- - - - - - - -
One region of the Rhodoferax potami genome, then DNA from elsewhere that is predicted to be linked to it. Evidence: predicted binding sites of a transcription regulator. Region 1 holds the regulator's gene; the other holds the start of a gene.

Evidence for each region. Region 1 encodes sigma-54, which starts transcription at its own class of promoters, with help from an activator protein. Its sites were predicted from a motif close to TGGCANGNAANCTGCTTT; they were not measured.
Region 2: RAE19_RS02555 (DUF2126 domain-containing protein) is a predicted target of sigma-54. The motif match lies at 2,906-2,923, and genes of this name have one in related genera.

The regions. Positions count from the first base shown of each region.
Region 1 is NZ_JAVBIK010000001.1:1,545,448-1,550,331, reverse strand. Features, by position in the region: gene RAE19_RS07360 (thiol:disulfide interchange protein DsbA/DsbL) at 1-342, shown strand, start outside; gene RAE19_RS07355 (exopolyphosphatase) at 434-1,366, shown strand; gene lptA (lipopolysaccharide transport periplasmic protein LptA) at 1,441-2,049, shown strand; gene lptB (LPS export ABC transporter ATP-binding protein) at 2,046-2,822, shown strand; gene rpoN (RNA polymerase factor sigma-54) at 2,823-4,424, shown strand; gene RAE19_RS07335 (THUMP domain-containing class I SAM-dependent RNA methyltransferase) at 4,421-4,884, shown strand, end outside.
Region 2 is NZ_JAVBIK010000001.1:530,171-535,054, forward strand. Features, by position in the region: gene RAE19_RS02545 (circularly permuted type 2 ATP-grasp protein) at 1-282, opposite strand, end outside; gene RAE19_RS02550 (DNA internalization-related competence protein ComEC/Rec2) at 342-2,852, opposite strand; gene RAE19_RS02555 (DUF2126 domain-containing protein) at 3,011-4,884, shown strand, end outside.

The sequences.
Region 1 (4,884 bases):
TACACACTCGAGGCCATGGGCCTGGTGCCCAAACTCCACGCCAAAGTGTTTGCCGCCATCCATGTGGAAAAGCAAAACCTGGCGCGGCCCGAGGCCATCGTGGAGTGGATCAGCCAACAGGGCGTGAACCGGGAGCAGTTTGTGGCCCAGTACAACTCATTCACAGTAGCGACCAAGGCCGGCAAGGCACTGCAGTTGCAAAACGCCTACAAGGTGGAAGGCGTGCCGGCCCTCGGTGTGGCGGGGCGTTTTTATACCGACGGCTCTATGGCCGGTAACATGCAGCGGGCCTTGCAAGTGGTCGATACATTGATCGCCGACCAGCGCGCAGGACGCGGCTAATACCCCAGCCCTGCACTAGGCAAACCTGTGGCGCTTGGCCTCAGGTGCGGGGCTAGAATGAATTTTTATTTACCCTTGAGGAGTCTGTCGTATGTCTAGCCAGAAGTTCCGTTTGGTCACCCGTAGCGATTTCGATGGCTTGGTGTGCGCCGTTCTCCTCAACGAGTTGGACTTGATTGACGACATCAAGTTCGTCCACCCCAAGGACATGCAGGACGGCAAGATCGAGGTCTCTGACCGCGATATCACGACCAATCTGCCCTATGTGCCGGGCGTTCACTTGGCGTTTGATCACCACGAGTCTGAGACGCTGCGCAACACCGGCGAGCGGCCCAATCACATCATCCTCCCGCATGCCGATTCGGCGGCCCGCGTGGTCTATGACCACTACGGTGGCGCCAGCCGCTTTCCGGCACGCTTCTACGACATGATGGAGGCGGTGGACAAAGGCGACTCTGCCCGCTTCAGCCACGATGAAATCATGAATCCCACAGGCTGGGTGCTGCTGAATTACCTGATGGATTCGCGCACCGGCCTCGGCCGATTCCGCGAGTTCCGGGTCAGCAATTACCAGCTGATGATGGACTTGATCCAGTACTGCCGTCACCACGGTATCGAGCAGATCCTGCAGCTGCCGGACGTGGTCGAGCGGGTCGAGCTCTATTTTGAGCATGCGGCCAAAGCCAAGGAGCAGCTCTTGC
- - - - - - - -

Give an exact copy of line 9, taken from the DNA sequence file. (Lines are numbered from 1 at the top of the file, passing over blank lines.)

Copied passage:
TACACACTCGAGGCCATGGGCCTGGTGCCCAAACTCCACGCCAAAGTGTTTGCCGCCATCCATGTGGAAAAGCAAAACCTGGCGCGGCCCGAGGCCATCGTGGAGTGGATCAGCCAACAGGGCGTGAACCGGGAGCAGTTTGTGGCCCAGTACAACTCATTCACAGTAGCGACCAAGGCCGGCAAGGCACTGCAGTTGCAAAACGCCTACAAGGTGGAAGGCGTGCCGGCCCTCGGTGTGGCGGGGCGTTTTTATACCGACGGCTCTATGGCCGGTAACATGCAGCGGGCCTTGCAAGTGGTCGATACATTGATCGCCGACCAGCGCGCAGGACGCGGCTAATACCCCAGCCCTGCACTAGGCAAACCTGTGGCGCTTGGCCTCAGGTGCGGGGCTAGAATGAATTTTTATTTACCCTTGAGGAGTCTGTCGTATGTCTAGCCAGAAGTTCCGTTTGGTCACCCGTAGCGATTTCGATGGCTTGGTGTGCGCCGTTCTCCTCAACGAGTTGGACTTGATTGACGACATCAAGTTCGTCCACCCCAAGGACATGCAGGACGGCAAGATCGAGGTCTCTGACCGCGATATCACGACCAATCTGCCCTATGTGCCGGGCGTTCACTTGGCGTTTGATCACCACGAGTCTGAGACGCTGCGCAACACCGGCGAGCGGCCCAATCACATCATCCTCCCGCATGCCGATTCGGCGGCCCGCGTGGTCTATGACCACTACGGTGGCGCCAGCCGCTTTCCGGCACGCTTCTACGACATGATGGAGGCGGTGGACAAAGGCGACTCTGCCCGCTTCAGCCACGATGAAATCATGAATCCCACAGGCTGGGTGCTGCTGAATTACCTGATGGATTCGCGCACCGGCCTCGGCCGATTCCGCGAGTTCCGGGTCAGCAATTACCAGCTGATGATGGACTTGATCCAGTACTGCCGTCACCACGGTATCGAGCAGATCCTGCAGCTGCCGGACGTGGTCGAGCGGGTCGAGCTCTATTTTGAGCATGCGGCCAAAGCCAAGGAGCAGCTCTTGC